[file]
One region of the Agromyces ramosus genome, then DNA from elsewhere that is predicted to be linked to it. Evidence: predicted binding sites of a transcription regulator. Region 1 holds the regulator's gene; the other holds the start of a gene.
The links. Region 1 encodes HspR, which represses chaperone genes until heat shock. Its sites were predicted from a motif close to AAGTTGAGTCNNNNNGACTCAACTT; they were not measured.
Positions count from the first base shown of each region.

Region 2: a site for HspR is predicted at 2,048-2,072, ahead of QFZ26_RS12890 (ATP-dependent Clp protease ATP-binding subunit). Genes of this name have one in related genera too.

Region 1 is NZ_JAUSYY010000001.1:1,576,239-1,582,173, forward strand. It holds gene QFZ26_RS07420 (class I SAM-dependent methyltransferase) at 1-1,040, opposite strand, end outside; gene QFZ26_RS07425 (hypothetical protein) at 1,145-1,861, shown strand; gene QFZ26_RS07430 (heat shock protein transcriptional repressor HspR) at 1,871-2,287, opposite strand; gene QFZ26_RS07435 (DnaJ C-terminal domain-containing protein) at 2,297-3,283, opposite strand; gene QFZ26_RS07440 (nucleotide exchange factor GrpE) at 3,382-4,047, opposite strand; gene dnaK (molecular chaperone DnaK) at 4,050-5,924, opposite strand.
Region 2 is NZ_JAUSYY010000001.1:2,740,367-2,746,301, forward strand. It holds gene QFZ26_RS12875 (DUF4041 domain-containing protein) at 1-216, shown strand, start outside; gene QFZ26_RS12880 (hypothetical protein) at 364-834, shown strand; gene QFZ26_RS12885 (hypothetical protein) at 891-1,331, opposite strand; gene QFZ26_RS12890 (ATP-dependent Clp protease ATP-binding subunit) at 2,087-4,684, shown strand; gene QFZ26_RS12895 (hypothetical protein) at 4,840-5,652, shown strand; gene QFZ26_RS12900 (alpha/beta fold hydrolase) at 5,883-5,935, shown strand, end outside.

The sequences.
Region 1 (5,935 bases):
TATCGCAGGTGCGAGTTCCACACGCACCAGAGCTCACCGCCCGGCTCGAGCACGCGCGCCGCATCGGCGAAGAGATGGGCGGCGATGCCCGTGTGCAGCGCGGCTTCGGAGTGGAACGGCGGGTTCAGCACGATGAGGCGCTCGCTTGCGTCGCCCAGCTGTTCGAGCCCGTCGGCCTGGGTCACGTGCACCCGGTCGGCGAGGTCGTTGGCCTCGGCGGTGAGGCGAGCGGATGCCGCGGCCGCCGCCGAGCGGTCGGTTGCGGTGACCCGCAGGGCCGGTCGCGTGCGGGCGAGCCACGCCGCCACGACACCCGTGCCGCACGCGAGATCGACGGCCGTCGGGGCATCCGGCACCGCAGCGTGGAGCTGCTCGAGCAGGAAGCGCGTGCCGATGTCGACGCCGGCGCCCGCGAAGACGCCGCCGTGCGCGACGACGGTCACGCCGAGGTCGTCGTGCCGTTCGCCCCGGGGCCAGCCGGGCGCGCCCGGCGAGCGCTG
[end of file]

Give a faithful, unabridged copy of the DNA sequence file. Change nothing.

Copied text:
One region of the Agromyces ramosus genome, then DNA from elsewhere that is predicted to be linked to it. Evidence: predicted binding sites of a transcription regulator. Region 1 holds the regulator's gene; the other holds the start of a gene.
The links. Region 1 encodes HspR, which represses chaperone genes until heat shock. Its sites were predicted from a motif close to AAGTTGAGTCNNNNNGACTCAACTT; they were not measured.
Positions count from the first base shown of each region.

Region 2: a site for HspR is predicted at 2,048-2,072, ahead of QFZ26_RS12890 (ATP-dependent Clp protease ATP-binding subunit). Genes of this name have one in related genera too.

Region 1 is NZ_JAUSYY010000001.1:1,576,239-1,582,173, forward strand. It holds gene QFZ26_RS07420 (class I SAM-dependent methyltransferase) at 1-1,040, opposite strand, end outside; gene QFZ26_RS07425 (hypothetical protein) at 1,145-1,861, shown strand; gene QFZ26_RS07430 (heat shock protein transcriptional repressor HspR) at 1,871-2,287, opposite strand; gene QFZ26_RS07435 (DnaJ C-terminal domain-containing protein) at 2,297-3,283, opposite strand; gene QFZ26_RS07440 (nucleotide exchange factor GrpE) at 3,382-4,047, opposite strand; gene dnaK (molecular chaperone DnaK) at 4,050-5,924, opposite strand.
Region 2 is NZ_JAUSYY010000001.1:2,740,367-2,746,301, forward strand. It holds gene QFZ26_RS12875 (DUF4041 domain-containing protein) at 1-216, shown strand, start outside; gene QFZ26_RS12880 (hypothetical protein) at 364-834, shown strand; gene QFZ26_RS12885 (hypothetical protein) at 891-1,331, opposite strand; gene QFZ26_RS12890 (ATP-dependent Clp protease ATP-binding subunit) at 2,087-4,684, shown strand; gene QFZ26_RS12895 (hypothetical protein) at 4,840-5,652, shown strand; gene QFZ26_RS12900 (alpha/beta fold hydrolase) at 5,883-5,935, shown strand, end outside.

The sequences.
Region 1 (5,935 bases):
TATCGCAGGTGCGAGTTCCACACGCACCAGAGCTCACCGCCCGGCTCGAGCACGCGCGCCGCATCGGCGAAGAGATGGGCGGCGATGCCCGTGTGCAGCGCGGCTTCGGAGTGGAACGGCGGGTTCAGCACGATGAGGCGCTCGCTTGCGTCGCCCAGCTGTTCGAGCCCGTCGGCCTGGGTCACGTGCACCCGGTCGGCGAGGTCGTTGGCCTCGGCGGTGAGGCGAGCGGATGCCGCGGCCGCCGCCGAGCGGTCGGTTGCGGTGACCCGCAGGGCCGGTCGCGTGCGGGCGAGCCACGCCGCCACGACACCCGTGCCGCACGCGAGATCGACGGCCGTCGGGGCATCCGGCACCGCAGCGTGGAGCTGCTCGAGCAGGAAGCGCGTGCCGATGTCGACGCCGGCGCCCGCGAAGACGCCGCCGTGCGCGACGACGGTCACGCCGAGGTCGTCGTGCCGTTCGCCCCGGGGCCAGCCGGGCGCGCCCGGCGAGCGCTG